How Spencer Dinwiddie created his own footwear path

There are 16 active NBA players with their own signature sneaker, and three of them call Brooklyn home. Kevin Durant and Kyrie Irving have high-profile Nike lines, with regular releases of new models and colorways that drive millions of dollars in sales. Players around the NBA and at every level of basketball wear some version of the KDs or Kyries.

Then there’s Spencer Dinwiddie.

Two years ago, with no sneaker company clamoring to sign him, the former second-round pick decided to create his own signature shoe from scratch. He then used the proceeds from auctioning off his own game-worn sneakers last season to help pay for the college educations of two students.

“I used to draw shoes as a kid,” Dinwiddie said. “It led me down the path of being creative and just wanting to do something new and have a little fun with it.”

A conversation with his father in January 2017 served as the starting point for what turned into Dinwiddie’s unique footwear path.

“I had a drawing I was working on,” Dinwiddie said. “I said, ‘What if I did this?'”

“You can do anything you want to do,” encouraged his father, Malcolm.

“He told me the same thing that he’s always told me in life,” Dinwiddie said. “He’s said that to me since I was born, whether I wanted to be president, or I wanted to be in NASA. Although I think they have a height requirement, so that was maybe kind of a lie on his part.”

The 6-foot-5 guard — yes, one inch too tall for NASA astronauts — began working on sketches, concepts and updates, betting on himself. He partnered with Project Dream, a boutique production agency that helped provide the manufacturing infrastructure and factory access he was looking for.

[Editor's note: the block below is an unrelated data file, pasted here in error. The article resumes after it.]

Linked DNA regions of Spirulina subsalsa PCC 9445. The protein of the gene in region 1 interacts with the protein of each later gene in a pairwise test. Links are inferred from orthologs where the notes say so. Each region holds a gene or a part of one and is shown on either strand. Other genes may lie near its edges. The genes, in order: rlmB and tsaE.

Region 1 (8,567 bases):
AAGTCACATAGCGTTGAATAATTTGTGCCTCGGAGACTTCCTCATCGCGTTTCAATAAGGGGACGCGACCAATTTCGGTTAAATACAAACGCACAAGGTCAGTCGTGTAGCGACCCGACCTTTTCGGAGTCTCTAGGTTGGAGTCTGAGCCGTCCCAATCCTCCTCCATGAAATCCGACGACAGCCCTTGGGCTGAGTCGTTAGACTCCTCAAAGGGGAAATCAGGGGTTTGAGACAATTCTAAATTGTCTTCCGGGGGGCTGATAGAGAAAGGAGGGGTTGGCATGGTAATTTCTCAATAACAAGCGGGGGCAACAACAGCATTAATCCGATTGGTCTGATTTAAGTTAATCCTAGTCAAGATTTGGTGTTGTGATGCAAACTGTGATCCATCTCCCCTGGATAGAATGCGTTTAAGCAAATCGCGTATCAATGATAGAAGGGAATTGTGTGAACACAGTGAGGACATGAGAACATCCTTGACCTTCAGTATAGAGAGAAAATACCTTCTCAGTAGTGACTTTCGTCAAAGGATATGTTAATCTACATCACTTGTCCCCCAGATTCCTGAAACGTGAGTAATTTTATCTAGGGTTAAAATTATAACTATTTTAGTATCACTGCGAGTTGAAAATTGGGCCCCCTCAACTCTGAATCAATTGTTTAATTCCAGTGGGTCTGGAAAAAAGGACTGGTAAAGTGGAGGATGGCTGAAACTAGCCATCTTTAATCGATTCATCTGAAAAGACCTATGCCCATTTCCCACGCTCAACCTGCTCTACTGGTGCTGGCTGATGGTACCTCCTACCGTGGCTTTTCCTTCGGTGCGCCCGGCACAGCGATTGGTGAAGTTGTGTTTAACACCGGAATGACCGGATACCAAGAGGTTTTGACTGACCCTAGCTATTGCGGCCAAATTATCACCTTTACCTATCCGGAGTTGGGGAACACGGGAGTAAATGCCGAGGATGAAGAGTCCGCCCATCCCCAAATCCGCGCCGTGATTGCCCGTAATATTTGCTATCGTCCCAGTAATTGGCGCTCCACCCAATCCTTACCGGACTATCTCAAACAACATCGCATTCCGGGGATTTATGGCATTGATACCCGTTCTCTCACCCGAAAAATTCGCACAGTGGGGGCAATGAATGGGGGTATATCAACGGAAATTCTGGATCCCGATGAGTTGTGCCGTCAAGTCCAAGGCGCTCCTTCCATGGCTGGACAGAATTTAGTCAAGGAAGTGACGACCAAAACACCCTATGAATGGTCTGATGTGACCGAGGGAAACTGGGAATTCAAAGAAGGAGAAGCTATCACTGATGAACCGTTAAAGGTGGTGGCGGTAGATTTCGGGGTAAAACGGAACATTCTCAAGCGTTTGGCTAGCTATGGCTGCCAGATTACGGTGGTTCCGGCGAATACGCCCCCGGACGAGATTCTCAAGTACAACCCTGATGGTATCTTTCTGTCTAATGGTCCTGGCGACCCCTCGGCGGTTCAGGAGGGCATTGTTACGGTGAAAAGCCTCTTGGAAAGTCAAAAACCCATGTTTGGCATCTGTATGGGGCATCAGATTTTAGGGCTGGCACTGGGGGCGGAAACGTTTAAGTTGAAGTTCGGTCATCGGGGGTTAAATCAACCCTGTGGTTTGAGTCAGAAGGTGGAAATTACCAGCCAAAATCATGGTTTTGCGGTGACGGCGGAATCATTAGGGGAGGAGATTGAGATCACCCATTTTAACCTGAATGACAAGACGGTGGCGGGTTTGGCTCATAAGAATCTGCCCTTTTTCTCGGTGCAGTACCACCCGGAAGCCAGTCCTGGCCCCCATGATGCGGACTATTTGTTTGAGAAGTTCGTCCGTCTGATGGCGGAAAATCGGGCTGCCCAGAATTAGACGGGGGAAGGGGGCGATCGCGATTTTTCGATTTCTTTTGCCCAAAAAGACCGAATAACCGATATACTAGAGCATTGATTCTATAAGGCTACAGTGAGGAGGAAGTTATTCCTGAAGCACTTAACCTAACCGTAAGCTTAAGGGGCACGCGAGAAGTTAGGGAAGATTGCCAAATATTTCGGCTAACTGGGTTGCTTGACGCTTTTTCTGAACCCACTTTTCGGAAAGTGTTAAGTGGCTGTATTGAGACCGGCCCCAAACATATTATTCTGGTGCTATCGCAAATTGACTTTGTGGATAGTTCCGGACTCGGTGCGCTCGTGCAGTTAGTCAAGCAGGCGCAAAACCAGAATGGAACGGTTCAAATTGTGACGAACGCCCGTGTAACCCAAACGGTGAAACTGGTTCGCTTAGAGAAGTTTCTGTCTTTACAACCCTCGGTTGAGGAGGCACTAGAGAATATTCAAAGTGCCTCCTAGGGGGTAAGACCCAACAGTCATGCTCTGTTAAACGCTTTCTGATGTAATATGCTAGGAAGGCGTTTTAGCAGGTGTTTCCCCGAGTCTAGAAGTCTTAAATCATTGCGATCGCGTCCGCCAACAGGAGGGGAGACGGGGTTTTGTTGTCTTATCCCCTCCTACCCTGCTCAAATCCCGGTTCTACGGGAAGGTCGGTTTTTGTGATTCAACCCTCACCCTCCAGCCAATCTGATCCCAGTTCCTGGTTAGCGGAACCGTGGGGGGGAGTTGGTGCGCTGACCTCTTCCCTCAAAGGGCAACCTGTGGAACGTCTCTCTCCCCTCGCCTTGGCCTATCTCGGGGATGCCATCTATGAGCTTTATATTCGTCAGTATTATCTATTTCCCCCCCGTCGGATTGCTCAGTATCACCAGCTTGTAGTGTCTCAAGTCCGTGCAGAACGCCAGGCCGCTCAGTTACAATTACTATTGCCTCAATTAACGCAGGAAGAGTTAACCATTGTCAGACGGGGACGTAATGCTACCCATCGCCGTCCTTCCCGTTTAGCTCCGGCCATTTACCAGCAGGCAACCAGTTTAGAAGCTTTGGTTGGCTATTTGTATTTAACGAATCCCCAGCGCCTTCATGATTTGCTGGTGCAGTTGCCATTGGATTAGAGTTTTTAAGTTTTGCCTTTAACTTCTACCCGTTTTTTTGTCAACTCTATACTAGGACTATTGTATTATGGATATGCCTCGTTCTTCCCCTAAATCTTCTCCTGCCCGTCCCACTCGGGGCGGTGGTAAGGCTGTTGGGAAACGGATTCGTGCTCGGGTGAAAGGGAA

Dinwiddie likes to point out that he had the idea before the spring 2017 launch of Big Baller Brand. The similarly self-created signature shoe company dreamed up by Lavar Ball and built around Lonzo Ball infamously introduced its first basketball shoe at a $495 price point, but its future is now marred in uncertainty. Lonzo recently joked that his ZO2 prototypes “just like, exploded” once he took them to the court during his Summer League debut.

For Dinwiddie — who takes pride in his creative business endeavors — creating his own shoe was never about the money.

“I wanted to push the limits of performance,” he said.

“I’ve always loved shoes in general, and then I always love trying to boost my performance in whatever way possible,” he continued. “With basketball being my passion, the most critical piece of equipment we have is shoes … so I wanted to make a performance statement with it.”



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